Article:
Windows, Linux dual-boot system time issues

Multiple Boot Systems Time Conflicts

From The Ubuntu Community:

Operating systems store and retrieve the time in the hardware clock located on your motherboard so that it can keep track of the time even when the system does not have power. Most operating systems (Linux/Unix/Mac) store the time on the hardware clock as UTC by default, though some systems (notably Microsoft Windows) store the time on the hardware clock as the ‘local’ time. This causes problems in a dual boot system if both systems view the hardware clock differently.

The advantage of having the hardware clock as UTC is that you don’t need to change the hardware clock when moving between timezones or when Daylight Savings Time (DST) begins or ends as UTC does not have DST or timezone offsets.

Changing Linux to use local time is easier and more reliable than changing Windows to use UTC, so dual-boot Linux/Windows systems tend to use local time.

Since Ubuntu Intrepid (8.10), the hardware clock is set to UTC by default.

Make Windows use UTC

Note: This method was not initially supported on Windows Vista and Server 2008, but came back with Vista SP2, Windows 7 and Server 2008 R2.

To make MS Windows calculate the time from the hardware clock as UTC.

Via regedit:

Run regedit and navigate to


Right-click in the right-side panel and select New > DWORD Value. Create the key named RealTimeIsUniversal and give it a value of 1.

Using a registry file

Create a file named WindowsTimeFixUTC.reg with the following contents and then double click on it to merge the contents with the registry:

Windows Registry Editor Version 5.00


Make Linux use ‘Local’ time

To tell your Ubuntu system that the hardware clock is set to ‘local’ time:

1. edit /etc/default/rcS

2. Set UTC=yes if your hardware clock is set to UTC (GMT), or UTC=no to have the hardware clock set to local time.

It’s come to my attention that this issue also affects Macs which dual boot via bootcamp or other methods. 

Questions, comments, and feedback is welcome and appreciated.


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  1. #1 by mtk on May 13, 2011 - 3:10 pm

    Hi, thanks for the help. I think this is what I was looking for; do you know, is there a way, outside of the registry, to confirm that Windows 7 is actually using the UTC time (I just don’t trust it anymore)? I was having trouble with dropbox deleting things in a dual boot environment because of Windows and Ubuntu having slightly different times, so I’m hesitant to re-enable my Ubuntu-dropbox. Thanks.

    • #2 by Mike on May 13, 2011 - 5:28 pm

      I don’t have a Windows 7 machine in front of me, but there’s a set of things you could check:

      * Check the BIOS date/time to verify it’s set to UTC (or reasonably close)
      * Check the Windows time zone to make sure it’s set to local time zone
      * Check the Windows “current” date/time to make sure it correctly reflects local time.

      That should cover verifying that Windows is correctly handling the system clock (the BIOS clock) set to UTC.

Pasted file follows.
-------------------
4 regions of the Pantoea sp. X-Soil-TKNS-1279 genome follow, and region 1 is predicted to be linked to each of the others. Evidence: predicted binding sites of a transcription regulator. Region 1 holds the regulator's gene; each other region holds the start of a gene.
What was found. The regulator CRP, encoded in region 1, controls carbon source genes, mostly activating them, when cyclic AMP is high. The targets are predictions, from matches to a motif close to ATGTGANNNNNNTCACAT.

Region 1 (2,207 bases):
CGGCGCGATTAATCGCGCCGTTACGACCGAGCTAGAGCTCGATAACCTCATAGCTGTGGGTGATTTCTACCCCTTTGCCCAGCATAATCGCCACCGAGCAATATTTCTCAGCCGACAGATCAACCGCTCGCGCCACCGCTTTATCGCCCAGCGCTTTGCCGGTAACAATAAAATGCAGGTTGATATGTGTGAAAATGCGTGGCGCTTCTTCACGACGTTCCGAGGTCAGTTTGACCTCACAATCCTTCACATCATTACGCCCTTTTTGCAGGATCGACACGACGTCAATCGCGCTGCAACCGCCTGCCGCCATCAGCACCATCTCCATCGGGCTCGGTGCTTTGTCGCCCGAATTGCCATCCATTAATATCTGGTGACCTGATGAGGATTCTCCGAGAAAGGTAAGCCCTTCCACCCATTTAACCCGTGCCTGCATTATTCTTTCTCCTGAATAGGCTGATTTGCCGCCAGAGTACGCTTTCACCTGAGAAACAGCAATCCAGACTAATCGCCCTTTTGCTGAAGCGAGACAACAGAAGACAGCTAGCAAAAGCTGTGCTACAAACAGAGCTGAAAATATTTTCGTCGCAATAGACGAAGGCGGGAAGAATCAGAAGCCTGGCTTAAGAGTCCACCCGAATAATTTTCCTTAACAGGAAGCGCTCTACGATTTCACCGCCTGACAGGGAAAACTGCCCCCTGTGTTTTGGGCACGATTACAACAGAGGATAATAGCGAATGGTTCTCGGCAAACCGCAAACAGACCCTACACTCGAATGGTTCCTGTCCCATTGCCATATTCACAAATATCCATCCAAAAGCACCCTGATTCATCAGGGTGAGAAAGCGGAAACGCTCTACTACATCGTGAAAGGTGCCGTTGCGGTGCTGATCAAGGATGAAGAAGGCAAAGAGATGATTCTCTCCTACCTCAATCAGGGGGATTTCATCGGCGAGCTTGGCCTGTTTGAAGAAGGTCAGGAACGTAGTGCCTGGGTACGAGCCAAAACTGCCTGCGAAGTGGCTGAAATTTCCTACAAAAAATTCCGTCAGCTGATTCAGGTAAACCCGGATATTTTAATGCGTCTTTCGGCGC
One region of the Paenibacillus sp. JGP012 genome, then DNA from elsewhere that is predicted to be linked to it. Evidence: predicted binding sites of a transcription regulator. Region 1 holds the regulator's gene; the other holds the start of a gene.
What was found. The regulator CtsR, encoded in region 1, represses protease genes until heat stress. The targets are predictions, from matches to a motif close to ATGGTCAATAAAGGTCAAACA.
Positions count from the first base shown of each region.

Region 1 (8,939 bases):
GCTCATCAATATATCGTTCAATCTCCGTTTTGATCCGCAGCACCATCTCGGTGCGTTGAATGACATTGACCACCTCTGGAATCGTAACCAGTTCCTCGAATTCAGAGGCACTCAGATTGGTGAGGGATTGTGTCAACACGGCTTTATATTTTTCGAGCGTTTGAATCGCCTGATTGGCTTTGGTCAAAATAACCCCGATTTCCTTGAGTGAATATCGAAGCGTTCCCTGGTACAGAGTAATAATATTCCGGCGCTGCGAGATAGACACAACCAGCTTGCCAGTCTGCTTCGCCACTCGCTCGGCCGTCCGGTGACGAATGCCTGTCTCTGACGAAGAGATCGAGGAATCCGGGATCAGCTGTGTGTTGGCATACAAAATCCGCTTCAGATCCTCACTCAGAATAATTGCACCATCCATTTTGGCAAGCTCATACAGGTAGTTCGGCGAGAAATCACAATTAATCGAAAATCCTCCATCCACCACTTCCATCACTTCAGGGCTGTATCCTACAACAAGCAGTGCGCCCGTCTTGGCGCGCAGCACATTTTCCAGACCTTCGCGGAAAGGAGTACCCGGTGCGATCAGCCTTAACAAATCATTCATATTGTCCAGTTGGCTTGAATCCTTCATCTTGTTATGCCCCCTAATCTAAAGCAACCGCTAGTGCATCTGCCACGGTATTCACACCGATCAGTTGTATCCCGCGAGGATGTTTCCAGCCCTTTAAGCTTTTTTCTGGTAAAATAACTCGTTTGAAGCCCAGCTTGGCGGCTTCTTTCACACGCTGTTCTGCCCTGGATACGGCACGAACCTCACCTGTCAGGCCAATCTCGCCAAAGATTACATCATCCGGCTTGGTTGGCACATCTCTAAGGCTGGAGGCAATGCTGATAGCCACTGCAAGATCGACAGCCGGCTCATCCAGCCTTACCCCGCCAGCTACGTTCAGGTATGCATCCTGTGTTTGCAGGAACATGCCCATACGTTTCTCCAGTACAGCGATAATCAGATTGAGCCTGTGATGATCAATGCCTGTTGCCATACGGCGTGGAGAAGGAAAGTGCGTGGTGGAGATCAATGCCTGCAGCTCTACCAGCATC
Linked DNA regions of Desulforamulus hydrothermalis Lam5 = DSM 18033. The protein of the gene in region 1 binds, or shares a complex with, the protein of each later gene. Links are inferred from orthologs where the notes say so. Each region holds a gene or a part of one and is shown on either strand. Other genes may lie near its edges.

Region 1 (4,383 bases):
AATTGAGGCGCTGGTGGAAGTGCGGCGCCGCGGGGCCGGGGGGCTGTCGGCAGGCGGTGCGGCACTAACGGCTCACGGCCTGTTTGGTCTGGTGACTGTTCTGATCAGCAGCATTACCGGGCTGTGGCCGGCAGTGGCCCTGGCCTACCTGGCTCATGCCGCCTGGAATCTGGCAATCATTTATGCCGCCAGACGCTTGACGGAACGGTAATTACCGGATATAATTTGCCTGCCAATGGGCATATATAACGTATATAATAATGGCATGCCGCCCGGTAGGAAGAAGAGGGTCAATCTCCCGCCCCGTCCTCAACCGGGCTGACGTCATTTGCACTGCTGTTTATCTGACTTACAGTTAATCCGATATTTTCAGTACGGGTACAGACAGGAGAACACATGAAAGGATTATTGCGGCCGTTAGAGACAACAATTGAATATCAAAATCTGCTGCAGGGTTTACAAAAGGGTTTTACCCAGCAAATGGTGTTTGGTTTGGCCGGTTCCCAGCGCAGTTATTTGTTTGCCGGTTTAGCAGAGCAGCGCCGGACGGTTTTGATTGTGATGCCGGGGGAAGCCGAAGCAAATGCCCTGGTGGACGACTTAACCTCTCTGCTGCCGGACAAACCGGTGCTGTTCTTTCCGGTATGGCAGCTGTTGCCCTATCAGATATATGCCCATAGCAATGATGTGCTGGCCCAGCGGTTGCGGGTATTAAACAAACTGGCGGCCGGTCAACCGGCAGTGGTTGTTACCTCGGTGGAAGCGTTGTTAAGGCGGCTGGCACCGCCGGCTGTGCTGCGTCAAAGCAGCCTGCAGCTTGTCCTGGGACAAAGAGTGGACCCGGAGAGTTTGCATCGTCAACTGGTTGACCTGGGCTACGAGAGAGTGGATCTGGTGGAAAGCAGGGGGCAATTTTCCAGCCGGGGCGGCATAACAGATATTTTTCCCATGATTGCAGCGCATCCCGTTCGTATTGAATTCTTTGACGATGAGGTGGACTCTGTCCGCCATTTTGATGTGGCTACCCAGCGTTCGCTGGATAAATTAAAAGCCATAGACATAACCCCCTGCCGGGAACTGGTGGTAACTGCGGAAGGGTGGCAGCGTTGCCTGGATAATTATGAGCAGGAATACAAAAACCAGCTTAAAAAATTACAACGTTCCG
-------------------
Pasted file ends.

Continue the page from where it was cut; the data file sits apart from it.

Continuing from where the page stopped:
As far as Dropbox is concerned, I actually haven’t seen this issue (I use dropbox a lot). You might want to try try uninstalling all the clients (back up your files first!) and delete files from the dropbox website, then reinstall your clients. This will reset you back to a clean slate for all the installations, and will probably clear up any issues caused by skewing the clock.

      • #3 by mtk on May 19, 2011 - 6:52 am

        Thanks, this didn’t seem to work well with Windows 7; the clock now does not keep my time zone offset, so every reboot I’m off by 6 hours. Kind of a headache. I look forward to the days when I no longer need Windows, but either way, I think it’s getting a reinstall in the near future when I have a free moment.

        The dropbox problems mostly happened with really large files and quick reboots. I ended up figuring out that Windows and linux were off by about 1 minute, so if the reboot took less than that, dropbox updated the server to say that the file had been deleted from the client.

        Anyhow, thanks for your help.

  2. #4 by penjagalab on April 4, 2012 - 6:26 pm

    • #6 by penjagalab on April 4, 2012 - 10:19 pm

      i mean : i used your trick

      • #7 by Mike Beach on April 4, 2012 - 11:19 pm

        I’m glad you found it useful :)

  3. #8 by reikred on April 16, 2012 - 6:25 pm

    The backslashes seem to be missing in the registry paths….

    • #9 by Mike Beach on April 16, 2012 - 6:55 pm

      Thanks for the heads-up on that. Should be fixed now.

  4. #10 by Jyo on July 21, 2012 - 7:49 pm

    Just tried this on Linux Mint Debian; worked perfectly. However, I find it weird how this issue never occurred when I dual booted Ubuntu in the past.

  5. #11 by Seven on June 1, 2013 - 12:27 pm

    A little late to chime in, I suppose, but this problem ‘also’ affects the ‘bios clock’ in the x64 uefi motherboard… which the windows OS then relies on verbatim. Just a thought.

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